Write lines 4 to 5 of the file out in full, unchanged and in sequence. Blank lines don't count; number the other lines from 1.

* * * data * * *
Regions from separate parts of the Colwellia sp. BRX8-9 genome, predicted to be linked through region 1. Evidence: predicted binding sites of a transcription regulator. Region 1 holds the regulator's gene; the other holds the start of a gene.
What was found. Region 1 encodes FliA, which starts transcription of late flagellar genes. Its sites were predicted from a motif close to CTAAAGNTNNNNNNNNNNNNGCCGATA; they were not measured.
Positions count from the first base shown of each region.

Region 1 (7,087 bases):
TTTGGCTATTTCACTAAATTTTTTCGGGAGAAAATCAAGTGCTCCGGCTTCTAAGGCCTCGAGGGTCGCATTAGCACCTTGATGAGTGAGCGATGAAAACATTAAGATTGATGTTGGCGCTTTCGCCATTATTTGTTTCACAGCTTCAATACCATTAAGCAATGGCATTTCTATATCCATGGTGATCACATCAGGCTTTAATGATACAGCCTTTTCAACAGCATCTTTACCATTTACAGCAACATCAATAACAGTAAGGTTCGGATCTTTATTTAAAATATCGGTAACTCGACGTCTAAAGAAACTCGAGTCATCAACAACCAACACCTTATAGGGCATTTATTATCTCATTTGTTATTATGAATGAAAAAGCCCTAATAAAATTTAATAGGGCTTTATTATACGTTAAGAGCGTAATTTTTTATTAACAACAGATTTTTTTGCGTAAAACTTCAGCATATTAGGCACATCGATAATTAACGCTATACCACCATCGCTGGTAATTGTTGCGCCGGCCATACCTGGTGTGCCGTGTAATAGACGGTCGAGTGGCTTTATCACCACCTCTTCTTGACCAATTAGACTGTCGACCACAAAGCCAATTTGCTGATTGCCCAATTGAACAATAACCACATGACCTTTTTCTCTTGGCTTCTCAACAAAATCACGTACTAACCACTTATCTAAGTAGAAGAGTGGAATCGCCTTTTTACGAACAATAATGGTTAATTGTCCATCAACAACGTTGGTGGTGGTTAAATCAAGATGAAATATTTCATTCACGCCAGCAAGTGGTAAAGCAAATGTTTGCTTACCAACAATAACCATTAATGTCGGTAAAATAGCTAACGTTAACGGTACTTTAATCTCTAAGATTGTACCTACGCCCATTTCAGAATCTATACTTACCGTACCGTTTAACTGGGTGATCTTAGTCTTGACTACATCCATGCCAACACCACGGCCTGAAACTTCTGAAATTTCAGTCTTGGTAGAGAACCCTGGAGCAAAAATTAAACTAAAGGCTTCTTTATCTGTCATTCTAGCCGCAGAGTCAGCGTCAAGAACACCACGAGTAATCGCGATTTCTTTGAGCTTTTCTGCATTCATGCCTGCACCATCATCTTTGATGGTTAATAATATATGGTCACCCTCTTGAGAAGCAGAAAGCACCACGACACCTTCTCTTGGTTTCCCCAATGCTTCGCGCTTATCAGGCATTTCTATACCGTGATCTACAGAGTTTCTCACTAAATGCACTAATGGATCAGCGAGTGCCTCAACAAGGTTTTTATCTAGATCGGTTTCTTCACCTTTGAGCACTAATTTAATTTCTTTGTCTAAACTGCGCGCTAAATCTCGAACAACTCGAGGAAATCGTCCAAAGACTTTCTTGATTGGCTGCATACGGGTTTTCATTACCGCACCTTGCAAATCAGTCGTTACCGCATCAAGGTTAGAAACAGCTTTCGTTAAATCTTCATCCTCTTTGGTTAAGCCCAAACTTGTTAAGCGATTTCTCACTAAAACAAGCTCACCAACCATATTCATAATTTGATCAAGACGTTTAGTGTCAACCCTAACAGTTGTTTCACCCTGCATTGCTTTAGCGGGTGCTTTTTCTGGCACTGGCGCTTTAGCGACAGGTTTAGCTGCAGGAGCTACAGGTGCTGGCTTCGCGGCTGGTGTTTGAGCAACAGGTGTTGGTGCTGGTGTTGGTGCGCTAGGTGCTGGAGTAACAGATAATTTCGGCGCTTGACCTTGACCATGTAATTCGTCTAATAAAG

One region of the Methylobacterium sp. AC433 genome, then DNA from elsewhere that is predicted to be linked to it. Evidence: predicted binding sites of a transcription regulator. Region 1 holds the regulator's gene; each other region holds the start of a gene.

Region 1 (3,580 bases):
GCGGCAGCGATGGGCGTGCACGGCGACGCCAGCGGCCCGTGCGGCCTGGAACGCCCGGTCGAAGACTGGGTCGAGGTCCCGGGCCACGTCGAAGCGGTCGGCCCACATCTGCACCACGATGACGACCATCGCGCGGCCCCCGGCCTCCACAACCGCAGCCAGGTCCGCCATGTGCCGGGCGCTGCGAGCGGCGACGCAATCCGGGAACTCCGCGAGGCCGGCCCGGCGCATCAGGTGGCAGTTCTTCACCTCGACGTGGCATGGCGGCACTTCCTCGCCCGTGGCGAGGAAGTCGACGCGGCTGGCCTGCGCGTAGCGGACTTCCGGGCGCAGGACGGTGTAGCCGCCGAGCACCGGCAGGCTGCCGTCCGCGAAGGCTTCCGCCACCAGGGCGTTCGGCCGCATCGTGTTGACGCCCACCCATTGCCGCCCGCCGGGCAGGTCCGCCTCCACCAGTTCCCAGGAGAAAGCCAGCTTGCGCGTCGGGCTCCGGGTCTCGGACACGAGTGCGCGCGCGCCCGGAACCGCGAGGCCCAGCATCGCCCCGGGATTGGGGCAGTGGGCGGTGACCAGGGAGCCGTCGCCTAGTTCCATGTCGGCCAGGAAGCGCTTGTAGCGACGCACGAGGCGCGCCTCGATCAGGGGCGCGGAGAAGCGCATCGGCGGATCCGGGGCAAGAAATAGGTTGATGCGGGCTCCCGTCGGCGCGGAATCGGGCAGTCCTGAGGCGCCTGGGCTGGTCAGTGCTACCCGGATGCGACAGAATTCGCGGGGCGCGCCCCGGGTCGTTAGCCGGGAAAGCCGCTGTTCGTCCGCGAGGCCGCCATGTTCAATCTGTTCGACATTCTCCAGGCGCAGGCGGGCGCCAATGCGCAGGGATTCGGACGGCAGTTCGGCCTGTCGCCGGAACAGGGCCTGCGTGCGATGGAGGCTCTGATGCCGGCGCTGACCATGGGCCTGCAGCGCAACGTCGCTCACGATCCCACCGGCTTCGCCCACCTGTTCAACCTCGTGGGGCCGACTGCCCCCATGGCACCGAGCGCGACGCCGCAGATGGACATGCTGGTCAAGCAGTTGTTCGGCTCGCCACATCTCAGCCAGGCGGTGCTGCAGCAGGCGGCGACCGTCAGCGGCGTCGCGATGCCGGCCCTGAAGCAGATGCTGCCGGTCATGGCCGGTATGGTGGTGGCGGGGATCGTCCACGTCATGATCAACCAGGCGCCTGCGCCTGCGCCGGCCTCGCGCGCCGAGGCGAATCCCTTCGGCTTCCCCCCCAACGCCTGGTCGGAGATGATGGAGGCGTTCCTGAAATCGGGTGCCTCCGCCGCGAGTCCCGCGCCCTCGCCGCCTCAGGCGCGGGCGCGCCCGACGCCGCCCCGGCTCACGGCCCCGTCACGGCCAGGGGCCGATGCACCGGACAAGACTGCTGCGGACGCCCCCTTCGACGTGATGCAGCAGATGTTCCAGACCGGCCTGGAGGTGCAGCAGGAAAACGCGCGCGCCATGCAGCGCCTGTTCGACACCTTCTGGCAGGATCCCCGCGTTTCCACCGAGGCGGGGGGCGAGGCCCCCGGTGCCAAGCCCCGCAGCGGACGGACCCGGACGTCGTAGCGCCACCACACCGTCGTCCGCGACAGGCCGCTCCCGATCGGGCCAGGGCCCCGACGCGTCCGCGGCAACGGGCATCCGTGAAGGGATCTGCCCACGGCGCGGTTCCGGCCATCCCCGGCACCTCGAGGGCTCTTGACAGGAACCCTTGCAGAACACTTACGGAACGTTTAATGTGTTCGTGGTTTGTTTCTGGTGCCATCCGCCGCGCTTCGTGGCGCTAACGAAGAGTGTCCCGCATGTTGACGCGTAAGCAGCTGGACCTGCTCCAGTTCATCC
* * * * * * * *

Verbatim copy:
Region 1 (7,087 bases):
TTTGGCTATTTCACTAAATTTTTTCGGGAGAAAATCAAGTGCTCCGGCTTCTAAGGCCTCGAGGGTCGCATTAGCACCTTGATGAGTGAGCGATGAAAACATTAAGATTGATGTTGGCGCTTTCGCCATTATTTGTTTCACAGCTTCAATACCATTAAGCAATGGCATTTCTATATCCATGGTGATCACATCAGGCTTTAATGATACAGCCTTTTCAACAGCATCTTTACCATTTACAGCAACATCAATAACAGTAAGGTTCGGATCTTTATTTAAAATATCGGTAACTCGACGTCTAAAGAAACTCGAGTCATCAACAACCAACACCTTATAGGGCATTTATTATCTCATTTGTTATTATGAATGAAAAAGCCCTAATAAAATTTAATAGGGCTTTATTATACGTTAAGAGCGTAATTTTTTATTAACAACAGATTTTTTTGCGTAAAACTTCAGCATATTAGGCACATCGATAATTAACGCTATACCACCATCGCTGGTAATTGTTGCGCCGGCCATACCTGGTGTGCCGTGTAATAGACGGTCGAGTGGCTTTATCACCACCTCTTCTTGACCAATTAGACTGTCGACCACAAAGCCAATTTGCTGATTGCCCAATTGAACAATAACCACATGACCTTTTTCTCTTGGCTTCTCAACAAAATCACGTACTAACCACTTATCTAAGTAGAAGAGTGGAATCGCCTTTTTACGAACAATAATGGTTAATTGTCCATCAACAACGTTGGTGGTGGTTAAATCAAGATGAAATATTTCATTCACGCCAGCAAGTGGTAAAGCAAATGTTTGCTTACCAACAATAACCATTAATGTCGGTAAAATAGCTAACGTTAACGGTACTTTAATCTCTAAGATTGTACCTACGCCCATTTCAGAATCTATACTTACCGTACCGTTTAACTGGGTGATCTTAGTCTTGACTACATCCATGCCAACACCACGGCCTGAAACTTCTGAAATTTCAGTCTTGGTAGAGAACCCTGGAGCAAAAATTAAACTAAAGGCTTCTTTATCTGTCATTCTAGCCGCAGAGTCAGCGTCAAGAACACCACGAGTAATCGCGATTTCTTTGAGCTTTTCTGCATTCATGCCTGCACCATCATCTTTGATGGTTAATAATATATGGTCACCCTCTTGAGAAGCAGAAAGCACCACGACACCTTCTCTTGGTTTCCCCAATGCTTCGCGCTTATCAGGCATTTCTATACCGTGATCTACAGAGTTTCTCACTAAATGCACTAATGGATCAGCGAGTGCCTCAACAAGGTTTTTATCTAGATCGGTTTCTTCACCTTTGAGCACTAATTTAATTTCTTTGTCTAAACTGCGCGCTAAATCTCGAACAACTCGAGGAAATCGTCCAAAGACTTTCTTGATTGGCTGCATACGGGTTTTCATTACCGCACCTTGCAAATCAGTCGTTACCGCATCAAGGTTAGAAACAGCTTTCGTTAAATCTTCATCCTCTTTGGTTAAGCCCAAACTTGTTAAGCGATTTCTCACTAAAACAAGCTCACCAACCATATTCATAATTTGATCAAGACGTTTAGTGTCAACCCTAACAGTTGTTTCACCCTGCATTGCTTTAGCGGGTGCTTTTTCTGGCACTGGCGCTTTAGCGACAGGTTTAGCTGCAGGAGCTACAGGTGCTGGCTTCGCGGCTGGTGTTTGAGCAACAGGTGTTGGTGCTGGTGTTGGTGCGCTAGGTGCTGGAGTAACAGATAATTTCGGCGCTTGACCTTGACCATGTAATTCGTCTAATAAAG